Home appliances manufacturer Whirlpool, which owns brands including KitchenAid, Indesit and Jenn-Air, was down 0.22% at the close ahead of its after hours earnings release.

The company reported a record full-year net earnings margin of 8.1%, up 260 basis points, and a record ongoing EBIT margin of 10.8%, ahead 180 basis points, fully offsetting $1bn in raw material inflation.

On the upside, Microsoft rose 2.85% after the computing topped expectations on its quarterly revenues guidance.

Electric automaker Tesla was ahead 2.07% after beating the Street on both the top and bottom line in its latest numbers, while chipmaker Intel added 1.35% after it reported fourth quarter revenue of $20.5bn, exceeding its October guidance by $1.3bn and making for year-on-year growth of 3%.

 

Thursday newspaper round-up: Car productions, rents, Tesla, Sensyne Health

The lowest number of cars rolled out of British factories last year since 1956, as the industry warned that rising energy costs and further shortages of computer chips will plague its recovery. Car production slumped across the UK and the world in 2020 as the coronavirus pandemic swept across the globe, but many in the industry had expected a rapid improvement. Instead, the disruption triggered a global shortage of semiconductor chips, leading to an even worse 2021. – Guardian

Private rents in Britain are rising at their fastest rate on record, piling more pressure on households feeling the strain of the cost of living crisis. The average advertised rent outside London is 9.9% higher than a year ago as tenants making plans for a post-pandemic life jostle for properties, according to the website Rightmove. Meanwhile, London rents have hit a new record and are higher now than before the start of the pandemic after a bounceback in demand fuelled by the gradual return to the workplace and more overseas students looking for a place to live. – Guardian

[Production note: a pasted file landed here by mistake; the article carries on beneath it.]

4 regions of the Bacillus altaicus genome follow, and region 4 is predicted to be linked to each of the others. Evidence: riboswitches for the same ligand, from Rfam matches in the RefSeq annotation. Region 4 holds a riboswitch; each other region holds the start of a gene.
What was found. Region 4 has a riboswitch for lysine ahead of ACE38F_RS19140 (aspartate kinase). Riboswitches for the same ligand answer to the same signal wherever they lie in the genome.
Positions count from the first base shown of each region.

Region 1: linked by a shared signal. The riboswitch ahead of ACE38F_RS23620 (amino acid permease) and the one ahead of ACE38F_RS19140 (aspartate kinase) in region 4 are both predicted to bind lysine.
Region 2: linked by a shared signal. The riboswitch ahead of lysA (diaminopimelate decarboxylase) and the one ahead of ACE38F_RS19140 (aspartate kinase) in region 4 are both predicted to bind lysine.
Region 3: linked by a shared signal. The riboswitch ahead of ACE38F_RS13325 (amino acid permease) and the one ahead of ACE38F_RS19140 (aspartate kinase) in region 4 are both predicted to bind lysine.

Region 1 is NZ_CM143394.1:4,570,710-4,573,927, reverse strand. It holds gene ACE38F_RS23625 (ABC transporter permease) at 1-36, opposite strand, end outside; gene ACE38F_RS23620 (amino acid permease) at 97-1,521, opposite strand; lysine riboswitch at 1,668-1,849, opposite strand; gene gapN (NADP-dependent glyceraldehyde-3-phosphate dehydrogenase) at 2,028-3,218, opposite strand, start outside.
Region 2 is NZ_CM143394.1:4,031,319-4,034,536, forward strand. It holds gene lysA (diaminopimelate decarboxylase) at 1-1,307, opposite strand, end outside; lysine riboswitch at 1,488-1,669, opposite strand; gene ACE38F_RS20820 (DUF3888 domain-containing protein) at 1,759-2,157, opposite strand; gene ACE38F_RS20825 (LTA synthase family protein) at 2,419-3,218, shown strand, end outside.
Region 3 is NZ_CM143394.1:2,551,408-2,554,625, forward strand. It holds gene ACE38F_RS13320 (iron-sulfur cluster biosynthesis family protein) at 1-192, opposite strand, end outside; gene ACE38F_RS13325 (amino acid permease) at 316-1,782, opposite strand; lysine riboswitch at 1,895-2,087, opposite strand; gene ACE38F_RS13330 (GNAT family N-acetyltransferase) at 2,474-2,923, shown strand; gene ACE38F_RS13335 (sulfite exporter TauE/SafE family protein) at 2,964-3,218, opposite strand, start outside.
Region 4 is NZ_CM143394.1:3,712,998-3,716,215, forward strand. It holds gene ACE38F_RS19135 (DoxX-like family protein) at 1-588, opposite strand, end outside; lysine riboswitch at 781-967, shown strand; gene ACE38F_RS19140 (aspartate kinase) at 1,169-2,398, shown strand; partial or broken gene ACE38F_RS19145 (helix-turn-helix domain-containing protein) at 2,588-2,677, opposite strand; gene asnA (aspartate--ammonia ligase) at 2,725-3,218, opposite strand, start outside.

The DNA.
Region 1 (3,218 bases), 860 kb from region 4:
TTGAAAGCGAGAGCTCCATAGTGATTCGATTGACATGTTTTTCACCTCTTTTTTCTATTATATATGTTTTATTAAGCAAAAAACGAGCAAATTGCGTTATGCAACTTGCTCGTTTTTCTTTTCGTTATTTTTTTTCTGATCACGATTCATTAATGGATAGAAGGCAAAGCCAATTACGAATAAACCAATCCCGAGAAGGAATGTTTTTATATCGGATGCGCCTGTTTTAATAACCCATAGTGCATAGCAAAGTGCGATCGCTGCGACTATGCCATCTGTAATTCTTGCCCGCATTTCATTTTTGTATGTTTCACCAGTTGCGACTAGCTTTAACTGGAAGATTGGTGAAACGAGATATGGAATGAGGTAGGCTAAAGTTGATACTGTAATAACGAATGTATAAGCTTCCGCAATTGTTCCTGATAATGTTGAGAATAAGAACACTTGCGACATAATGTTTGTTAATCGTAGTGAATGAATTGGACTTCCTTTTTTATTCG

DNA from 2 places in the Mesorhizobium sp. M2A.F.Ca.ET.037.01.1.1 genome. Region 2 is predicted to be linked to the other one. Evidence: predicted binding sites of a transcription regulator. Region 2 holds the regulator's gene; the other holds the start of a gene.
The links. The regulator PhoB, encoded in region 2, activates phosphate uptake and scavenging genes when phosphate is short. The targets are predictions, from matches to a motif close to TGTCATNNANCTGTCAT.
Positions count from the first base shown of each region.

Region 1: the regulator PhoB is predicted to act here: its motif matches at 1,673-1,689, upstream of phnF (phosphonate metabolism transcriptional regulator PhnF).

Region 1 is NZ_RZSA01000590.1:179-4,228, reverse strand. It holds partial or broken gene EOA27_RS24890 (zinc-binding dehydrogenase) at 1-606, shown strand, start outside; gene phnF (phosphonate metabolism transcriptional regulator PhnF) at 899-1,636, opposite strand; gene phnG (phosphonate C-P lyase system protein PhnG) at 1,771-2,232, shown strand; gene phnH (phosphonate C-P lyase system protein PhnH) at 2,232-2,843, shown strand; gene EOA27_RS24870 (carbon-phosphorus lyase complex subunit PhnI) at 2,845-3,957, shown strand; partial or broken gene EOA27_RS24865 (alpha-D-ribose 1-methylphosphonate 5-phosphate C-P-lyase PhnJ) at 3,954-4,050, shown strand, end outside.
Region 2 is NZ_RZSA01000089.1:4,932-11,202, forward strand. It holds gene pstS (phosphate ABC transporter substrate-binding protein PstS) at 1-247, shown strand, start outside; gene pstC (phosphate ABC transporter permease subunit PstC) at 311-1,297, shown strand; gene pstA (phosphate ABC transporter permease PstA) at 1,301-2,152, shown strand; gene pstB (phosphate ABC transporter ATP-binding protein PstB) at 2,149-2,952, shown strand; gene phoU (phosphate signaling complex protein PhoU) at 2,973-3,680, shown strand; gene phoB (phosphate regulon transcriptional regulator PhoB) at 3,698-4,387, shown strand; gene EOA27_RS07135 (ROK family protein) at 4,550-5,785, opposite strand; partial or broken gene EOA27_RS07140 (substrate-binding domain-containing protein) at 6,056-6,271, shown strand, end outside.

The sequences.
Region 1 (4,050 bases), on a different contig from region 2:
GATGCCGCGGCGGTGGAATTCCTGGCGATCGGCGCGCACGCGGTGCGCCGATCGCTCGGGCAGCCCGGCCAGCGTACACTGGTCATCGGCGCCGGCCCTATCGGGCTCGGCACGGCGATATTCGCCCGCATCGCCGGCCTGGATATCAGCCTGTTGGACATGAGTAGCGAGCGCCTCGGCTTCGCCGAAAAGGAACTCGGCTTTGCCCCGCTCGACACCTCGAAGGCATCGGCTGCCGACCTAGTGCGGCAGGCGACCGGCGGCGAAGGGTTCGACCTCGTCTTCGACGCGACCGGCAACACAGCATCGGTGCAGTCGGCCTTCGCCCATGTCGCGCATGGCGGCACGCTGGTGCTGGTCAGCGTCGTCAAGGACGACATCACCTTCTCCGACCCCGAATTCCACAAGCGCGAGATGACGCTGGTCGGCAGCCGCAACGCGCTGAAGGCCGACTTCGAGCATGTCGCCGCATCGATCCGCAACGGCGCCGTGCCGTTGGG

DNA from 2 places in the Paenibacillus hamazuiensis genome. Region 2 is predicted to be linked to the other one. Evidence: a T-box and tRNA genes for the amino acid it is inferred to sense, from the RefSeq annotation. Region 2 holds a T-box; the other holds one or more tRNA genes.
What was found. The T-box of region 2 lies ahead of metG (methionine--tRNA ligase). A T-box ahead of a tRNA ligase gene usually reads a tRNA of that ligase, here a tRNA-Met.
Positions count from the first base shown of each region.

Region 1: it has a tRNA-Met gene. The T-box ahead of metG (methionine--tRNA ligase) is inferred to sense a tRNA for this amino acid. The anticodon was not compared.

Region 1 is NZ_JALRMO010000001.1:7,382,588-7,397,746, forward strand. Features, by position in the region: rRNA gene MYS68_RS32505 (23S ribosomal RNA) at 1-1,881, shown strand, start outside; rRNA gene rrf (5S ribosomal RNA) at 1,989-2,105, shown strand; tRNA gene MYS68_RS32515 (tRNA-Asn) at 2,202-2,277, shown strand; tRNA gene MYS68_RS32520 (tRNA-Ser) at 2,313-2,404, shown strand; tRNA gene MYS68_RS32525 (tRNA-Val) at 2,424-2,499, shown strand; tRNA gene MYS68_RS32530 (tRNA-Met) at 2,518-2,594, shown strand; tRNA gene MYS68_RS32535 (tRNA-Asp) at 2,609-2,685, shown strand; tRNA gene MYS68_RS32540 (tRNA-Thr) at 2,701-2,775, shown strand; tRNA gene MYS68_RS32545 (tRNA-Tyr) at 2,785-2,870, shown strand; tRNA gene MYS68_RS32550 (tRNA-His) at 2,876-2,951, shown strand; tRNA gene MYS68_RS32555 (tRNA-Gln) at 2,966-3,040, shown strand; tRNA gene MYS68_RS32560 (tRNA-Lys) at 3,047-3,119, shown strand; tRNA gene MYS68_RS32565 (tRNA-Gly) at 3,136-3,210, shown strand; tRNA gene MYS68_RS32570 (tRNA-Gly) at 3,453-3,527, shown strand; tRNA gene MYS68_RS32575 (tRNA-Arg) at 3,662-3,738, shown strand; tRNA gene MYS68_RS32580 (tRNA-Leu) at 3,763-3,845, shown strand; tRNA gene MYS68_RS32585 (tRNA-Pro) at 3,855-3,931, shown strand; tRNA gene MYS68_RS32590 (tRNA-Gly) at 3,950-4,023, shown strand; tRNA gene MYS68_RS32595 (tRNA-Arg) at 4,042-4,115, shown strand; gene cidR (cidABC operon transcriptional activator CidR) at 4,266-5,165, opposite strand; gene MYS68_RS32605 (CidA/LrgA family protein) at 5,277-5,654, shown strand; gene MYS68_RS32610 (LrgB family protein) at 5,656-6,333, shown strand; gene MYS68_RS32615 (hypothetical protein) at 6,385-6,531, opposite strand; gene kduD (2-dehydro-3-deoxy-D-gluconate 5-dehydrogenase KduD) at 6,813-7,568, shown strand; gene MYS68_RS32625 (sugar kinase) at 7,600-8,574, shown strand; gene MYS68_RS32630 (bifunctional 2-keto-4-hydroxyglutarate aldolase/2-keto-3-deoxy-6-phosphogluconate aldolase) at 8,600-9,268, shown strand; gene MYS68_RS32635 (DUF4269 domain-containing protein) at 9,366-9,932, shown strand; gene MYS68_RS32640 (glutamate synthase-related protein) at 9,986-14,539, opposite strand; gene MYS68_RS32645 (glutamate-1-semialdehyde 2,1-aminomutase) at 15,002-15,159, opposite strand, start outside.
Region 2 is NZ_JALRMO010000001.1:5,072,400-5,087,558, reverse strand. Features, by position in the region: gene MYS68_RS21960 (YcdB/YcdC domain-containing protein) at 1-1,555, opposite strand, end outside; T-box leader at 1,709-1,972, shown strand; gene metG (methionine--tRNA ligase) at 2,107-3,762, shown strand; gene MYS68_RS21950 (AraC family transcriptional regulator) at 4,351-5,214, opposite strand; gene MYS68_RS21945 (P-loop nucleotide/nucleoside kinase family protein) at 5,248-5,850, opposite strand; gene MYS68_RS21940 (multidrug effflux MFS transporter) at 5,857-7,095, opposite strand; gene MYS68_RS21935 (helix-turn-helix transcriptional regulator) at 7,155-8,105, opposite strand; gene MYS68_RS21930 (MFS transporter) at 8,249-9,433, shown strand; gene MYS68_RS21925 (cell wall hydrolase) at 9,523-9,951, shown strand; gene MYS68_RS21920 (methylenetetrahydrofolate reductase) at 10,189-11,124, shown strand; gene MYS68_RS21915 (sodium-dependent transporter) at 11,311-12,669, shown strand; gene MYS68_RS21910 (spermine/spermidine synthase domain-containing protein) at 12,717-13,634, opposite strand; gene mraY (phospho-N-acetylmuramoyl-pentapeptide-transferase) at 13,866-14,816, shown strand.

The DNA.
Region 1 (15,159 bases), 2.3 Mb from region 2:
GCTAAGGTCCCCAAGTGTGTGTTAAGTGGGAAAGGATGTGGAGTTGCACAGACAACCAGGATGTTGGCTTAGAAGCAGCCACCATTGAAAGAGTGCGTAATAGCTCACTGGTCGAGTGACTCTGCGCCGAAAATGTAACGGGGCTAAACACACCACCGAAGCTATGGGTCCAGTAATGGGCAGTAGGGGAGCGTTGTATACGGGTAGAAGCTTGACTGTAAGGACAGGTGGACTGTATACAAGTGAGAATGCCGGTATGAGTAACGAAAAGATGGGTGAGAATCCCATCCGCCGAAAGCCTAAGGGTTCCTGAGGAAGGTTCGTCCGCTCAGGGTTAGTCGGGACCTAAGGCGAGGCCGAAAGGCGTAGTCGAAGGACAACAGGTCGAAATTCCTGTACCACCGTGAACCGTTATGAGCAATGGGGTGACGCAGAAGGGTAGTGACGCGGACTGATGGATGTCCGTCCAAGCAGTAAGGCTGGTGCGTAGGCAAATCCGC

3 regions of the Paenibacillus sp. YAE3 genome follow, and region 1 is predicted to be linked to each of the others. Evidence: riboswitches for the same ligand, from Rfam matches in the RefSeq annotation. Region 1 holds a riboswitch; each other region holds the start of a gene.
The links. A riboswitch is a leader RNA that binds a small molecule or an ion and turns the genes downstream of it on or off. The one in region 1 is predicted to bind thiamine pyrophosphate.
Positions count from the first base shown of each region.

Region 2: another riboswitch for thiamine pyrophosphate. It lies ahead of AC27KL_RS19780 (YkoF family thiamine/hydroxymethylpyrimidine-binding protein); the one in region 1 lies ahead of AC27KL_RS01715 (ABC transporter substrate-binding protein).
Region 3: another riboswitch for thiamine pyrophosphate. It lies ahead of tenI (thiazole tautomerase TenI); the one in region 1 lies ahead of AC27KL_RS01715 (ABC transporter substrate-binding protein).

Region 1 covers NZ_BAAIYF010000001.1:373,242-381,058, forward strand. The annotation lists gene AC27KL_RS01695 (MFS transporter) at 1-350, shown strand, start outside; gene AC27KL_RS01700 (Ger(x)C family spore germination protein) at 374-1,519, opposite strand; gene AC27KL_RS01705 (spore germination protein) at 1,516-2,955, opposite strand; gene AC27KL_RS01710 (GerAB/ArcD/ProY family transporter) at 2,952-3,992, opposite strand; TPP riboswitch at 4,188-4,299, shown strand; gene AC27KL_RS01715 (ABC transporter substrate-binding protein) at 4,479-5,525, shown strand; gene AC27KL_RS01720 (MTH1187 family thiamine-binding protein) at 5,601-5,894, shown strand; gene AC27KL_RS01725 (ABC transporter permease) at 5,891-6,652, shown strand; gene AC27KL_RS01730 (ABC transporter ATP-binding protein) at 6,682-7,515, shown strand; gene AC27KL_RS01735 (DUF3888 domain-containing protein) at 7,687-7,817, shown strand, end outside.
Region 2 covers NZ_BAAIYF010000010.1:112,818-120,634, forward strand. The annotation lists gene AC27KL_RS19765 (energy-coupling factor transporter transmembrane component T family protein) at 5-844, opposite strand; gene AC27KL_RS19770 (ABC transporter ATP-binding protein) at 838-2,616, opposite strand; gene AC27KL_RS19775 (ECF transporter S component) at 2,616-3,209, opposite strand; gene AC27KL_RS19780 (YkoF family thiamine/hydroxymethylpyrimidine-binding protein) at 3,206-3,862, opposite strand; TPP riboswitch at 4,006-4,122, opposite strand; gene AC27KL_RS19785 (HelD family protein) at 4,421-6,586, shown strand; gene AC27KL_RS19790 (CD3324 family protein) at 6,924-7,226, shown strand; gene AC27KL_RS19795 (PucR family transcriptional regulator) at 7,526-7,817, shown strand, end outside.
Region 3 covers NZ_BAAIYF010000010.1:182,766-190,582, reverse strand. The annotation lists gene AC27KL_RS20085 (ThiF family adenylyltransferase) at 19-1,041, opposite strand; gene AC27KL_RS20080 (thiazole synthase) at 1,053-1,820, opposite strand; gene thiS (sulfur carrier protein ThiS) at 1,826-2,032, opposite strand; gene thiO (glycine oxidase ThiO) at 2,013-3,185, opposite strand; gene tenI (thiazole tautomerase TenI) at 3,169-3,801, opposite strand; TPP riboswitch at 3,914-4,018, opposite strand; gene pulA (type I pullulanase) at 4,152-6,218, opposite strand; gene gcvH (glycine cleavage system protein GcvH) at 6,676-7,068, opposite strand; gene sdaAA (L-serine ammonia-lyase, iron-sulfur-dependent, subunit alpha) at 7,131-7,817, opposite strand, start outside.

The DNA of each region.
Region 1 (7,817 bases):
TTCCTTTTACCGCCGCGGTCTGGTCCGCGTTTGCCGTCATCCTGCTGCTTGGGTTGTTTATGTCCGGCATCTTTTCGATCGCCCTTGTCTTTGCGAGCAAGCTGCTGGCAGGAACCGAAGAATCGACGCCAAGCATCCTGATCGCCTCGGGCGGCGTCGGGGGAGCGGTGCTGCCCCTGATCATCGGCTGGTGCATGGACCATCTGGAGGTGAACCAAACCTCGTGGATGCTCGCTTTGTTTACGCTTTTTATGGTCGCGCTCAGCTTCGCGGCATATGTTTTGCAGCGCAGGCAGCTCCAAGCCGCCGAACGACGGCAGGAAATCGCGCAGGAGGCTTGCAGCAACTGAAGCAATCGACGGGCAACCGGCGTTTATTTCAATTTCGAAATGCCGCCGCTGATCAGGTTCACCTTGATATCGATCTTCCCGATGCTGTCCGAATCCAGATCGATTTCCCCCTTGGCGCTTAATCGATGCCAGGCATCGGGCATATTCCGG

Tesla has announced a record annual profit following a surge in demand for electric cars that has made its chief executive Elon Musk the world’s richest man. Full-year profits were over seven times higher at $5.5bn (£4.1bn) and sales soared 71pc to $54bn, both shattering Tesla’s previous records and making 2021 a “breakthrough year”. – Telegraph

A private equity-style fee structure that has paid out an unprecedented £60 million to two stockpickers at Jupiter Fund Management is to be reviewed by the investment trust footing the bill. Chrysalis Investments revealed yesterday that it was paying Jupiter performance and management fees of more than £117 million after the value of its portfolio of largely unlisted investments soared. – The Times

The distressed healthcare technology company founded by Lord Drayson, the former science and business minister, has secured an emergency financing of up to £11.4 million in its attempt to find a rescue buyer and stave off collapse. Sensyne Health’s financing involves loan notes and warrants, described by one source as “very expensive”, without which the company warned it potentially faces administration. – The Times